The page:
AT 9:36 p.m. Tuesday, we called the spokeswoman at the D.C. Board of Elections to inquire about the problem that had led to zero reported results, more than an hour and a half after the polls had closed in an Democratic primary election in which turnout was reported to be historically low.
“There’s no problem,” Tamara L. Robinson assured us.
That no one at the elections board seemed to think an utter lack of information in this closely watched election was an issue suggests there really is a problem. How big of a problem became even more apparent as the evening dragged on with sporadic and confused reports.
What returns were there suggested D.C. Council member Muriel Bowser (D-Ward 4) leading Mayor Vincent C. Gray. Ms. Bowser, apparently emboldened by her campaign team’s reporting of posted precinct returns, appeared at a watch party in Ward 8 at 11:30 p.m. to thank her supporters but not to declare victory. That would have to await the unhurried calculations of election officials.
Commentary about the mess dominated social media. “Totally, completely unacceptable” was the apt characterization from one exasperated commenter on Twitter on Tuesday night. “These election results are like watching a pigment bearing vitreous coating gradually diminish in moisture content,” wrote another. A third wrote, “How many years and how many election cycles will @DCBOEE vote tabulation operation be allowed to continue embarrassing our city?” And, “Are two people counting all of the votes?” was a query that likely occurred to a lot of people constantly hitting the refresh button on their browser in the vain hope of seeing some returns.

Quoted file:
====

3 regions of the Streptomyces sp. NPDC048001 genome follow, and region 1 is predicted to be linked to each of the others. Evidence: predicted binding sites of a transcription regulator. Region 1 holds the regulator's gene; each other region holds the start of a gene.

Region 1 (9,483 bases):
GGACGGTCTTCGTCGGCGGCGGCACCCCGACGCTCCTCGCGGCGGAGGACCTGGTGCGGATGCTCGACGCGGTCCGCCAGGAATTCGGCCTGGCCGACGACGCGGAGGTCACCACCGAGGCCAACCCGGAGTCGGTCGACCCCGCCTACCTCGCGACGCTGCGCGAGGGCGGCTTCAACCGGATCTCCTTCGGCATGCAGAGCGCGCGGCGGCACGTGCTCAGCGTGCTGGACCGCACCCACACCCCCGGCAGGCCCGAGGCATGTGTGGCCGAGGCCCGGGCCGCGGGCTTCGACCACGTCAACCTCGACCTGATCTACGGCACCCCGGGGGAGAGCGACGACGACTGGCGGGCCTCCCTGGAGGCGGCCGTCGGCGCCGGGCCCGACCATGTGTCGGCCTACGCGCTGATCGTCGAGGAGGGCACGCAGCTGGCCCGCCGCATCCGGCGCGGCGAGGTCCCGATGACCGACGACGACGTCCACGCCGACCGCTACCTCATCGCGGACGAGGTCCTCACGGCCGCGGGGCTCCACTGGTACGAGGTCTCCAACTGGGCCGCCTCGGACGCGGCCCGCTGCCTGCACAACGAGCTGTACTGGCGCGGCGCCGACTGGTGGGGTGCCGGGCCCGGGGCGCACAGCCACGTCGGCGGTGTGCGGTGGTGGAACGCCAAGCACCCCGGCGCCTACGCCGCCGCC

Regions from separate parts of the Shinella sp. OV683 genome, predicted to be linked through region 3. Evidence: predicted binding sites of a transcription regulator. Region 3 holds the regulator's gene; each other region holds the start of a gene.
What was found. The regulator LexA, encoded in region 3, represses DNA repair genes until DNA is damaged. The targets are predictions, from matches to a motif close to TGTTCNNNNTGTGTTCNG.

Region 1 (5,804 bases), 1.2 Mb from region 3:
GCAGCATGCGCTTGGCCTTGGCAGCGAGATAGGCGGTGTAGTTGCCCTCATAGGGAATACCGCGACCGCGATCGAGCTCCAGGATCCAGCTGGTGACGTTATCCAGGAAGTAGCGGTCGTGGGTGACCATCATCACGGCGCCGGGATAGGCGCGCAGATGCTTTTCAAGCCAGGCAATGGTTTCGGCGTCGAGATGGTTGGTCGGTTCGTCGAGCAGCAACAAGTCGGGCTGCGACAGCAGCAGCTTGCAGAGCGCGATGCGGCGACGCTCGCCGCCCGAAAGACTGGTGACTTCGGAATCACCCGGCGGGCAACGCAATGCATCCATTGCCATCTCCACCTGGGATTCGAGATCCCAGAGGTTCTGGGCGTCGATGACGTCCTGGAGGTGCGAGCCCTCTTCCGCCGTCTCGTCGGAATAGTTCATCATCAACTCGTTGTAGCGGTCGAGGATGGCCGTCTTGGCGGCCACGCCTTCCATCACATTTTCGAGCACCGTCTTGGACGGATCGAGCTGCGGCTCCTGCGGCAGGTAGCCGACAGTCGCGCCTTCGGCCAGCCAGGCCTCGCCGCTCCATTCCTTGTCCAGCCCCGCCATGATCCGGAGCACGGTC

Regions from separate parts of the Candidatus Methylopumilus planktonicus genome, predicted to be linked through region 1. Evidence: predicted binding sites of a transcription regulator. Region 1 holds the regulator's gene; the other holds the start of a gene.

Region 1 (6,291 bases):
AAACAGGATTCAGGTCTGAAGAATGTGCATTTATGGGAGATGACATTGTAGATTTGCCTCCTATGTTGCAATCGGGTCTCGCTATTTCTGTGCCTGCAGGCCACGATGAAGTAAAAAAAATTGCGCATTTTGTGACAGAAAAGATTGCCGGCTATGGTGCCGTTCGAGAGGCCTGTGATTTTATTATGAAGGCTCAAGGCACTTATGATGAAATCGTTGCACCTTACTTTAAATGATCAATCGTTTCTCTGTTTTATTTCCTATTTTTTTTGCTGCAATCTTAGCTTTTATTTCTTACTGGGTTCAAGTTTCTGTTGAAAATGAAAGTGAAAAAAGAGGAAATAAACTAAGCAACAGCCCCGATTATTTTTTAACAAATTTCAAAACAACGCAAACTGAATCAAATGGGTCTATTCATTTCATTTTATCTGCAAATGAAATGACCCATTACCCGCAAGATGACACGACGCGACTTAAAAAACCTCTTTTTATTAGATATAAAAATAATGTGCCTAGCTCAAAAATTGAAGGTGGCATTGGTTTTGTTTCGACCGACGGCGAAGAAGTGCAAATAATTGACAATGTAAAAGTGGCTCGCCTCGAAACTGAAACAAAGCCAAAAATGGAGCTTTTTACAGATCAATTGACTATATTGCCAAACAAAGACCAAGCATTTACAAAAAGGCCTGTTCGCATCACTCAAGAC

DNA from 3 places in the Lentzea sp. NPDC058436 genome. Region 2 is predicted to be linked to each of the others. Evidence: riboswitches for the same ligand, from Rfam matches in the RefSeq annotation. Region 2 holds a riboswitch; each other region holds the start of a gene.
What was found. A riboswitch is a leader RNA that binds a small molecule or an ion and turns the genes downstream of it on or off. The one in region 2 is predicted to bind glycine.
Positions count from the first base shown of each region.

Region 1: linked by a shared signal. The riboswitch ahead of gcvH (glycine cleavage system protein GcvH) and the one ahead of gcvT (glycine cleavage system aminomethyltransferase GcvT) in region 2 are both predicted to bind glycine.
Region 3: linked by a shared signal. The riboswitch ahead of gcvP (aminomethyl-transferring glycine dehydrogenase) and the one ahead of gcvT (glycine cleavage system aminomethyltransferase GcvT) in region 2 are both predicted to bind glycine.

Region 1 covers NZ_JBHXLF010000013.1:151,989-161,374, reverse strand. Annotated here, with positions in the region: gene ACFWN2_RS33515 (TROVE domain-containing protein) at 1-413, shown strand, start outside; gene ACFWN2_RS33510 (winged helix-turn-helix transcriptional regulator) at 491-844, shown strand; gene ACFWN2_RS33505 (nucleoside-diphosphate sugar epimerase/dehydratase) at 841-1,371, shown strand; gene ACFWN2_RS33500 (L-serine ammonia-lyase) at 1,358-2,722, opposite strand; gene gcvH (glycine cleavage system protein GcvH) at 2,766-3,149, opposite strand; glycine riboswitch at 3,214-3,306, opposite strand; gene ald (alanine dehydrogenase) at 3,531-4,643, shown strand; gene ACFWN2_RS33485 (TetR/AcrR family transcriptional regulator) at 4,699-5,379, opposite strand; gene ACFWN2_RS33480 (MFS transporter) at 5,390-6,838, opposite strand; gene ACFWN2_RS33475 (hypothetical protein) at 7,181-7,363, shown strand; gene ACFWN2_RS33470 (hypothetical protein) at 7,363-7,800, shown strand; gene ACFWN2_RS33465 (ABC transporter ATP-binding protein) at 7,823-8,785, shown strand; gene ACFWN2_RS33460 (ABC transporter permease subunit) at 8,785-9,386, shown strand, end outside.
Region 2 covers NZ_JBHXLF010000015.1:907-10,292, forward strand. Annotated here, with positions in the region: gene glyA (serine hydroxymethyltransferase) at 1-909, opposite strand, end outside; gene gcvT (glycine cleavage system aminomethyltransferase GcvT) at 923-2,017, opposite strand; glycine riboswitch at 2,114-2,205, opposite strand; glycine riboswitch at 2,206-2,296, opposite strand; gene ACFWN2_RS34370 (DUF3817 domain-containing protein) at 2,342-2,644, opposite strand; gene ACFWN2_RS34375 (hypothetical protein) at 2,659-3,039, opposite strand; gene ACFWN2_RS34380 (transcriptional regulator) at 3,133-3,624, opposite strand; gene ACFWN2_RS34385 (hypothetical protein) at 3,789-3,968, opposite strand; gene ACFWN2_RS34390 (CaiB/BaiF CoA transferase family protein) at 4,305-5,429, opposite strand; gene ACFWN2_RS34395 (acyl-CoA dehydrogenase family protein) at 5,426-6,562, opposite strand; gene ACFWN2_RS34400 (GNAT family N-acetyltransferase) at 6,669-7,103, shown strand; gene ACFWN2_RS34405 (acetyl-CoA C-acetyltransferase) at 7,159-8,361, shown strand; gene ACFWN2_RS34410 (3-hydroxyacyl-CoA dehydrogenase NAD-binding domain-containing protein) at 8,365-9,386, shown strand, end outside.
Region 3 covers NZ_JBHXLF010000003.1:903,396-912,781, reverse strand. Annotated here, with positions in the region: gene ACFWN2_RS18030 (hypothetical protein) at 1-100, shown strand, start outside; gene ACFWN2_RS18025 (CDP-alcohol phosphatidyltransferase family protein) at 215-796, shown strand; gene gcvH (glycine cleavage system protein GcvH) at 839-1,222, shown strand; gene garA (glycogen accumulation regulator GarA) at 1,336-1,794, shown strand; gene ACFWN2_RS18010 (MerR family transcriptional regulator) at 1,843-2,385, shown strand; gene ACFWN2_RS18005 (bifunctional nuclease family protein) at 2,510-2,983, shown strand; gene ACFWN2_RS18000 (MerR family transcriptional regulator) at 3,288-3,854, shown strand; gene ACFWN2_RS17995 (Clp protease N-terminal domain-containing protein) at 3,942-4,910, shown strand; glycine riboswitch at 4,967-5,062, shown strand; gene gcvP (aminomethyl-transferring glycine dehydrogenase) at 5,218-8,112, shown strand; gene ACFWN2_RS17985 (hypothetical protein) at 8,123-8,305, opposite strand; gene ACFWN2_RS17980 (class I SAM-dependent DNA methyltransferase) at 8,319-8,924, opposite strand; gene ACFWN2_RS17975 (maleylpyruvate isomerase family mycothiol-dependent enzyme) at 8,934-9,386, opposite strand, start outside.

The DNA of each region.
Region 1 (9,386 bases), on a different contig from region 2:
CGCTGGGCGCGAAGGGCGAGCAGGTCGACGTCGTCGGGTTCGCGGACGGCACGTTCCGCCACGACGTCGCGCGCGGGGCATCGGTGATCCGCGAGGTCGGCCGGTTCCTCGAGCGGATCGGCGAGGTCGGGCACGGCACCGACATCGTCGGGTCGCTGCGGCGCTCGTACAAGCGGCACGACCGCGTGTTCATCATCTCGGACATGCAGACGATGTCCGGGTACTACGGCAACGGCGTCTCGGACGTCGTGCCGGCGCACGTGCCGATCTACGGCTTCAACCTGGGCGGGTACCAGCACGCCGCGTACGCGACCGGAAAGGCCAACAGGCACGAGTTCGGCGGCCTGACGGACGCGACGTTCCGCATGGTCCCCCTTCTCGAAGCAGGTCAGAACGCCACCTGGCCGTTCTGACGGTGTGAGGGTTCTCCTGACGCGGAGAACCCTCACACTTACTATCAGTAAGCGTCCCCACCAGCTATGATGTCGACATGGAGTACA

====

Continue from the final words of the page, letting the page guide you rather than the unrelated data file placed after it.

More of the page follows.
When we talked to Ms. Robinson, she told us “about a dozen people” were counting the returns. No, she couldn’t really say why the early vote tally hadn’t been done yet. But everyone was working hard, she said, and there would be results “as soon as we can,” although she couldn’t provide any estimate of time. We don’t mean to pile on to Ms. Robinson. We realize that being spokeswoman has its limitations and other people in the agency were responsible for the unacceptable lag in providing timely returns.
It really shouldn’t be too much to expect that an agency whose job is to tabulate and report results will do so in a more expeditious manner. More than two hours after polls closed, only a few thousand votes had been tabulated and reported. A few more thousand were posted a little later, but then the results stayed frozen for far too long.
It was not the kind of performance to inspire confidence in the democratic process. Embarrassment is more like it. Here’s one item for the winners of Tuesday’s contests for mayor and D.C. Council to put on their agenda: Examine the operations of elections officials.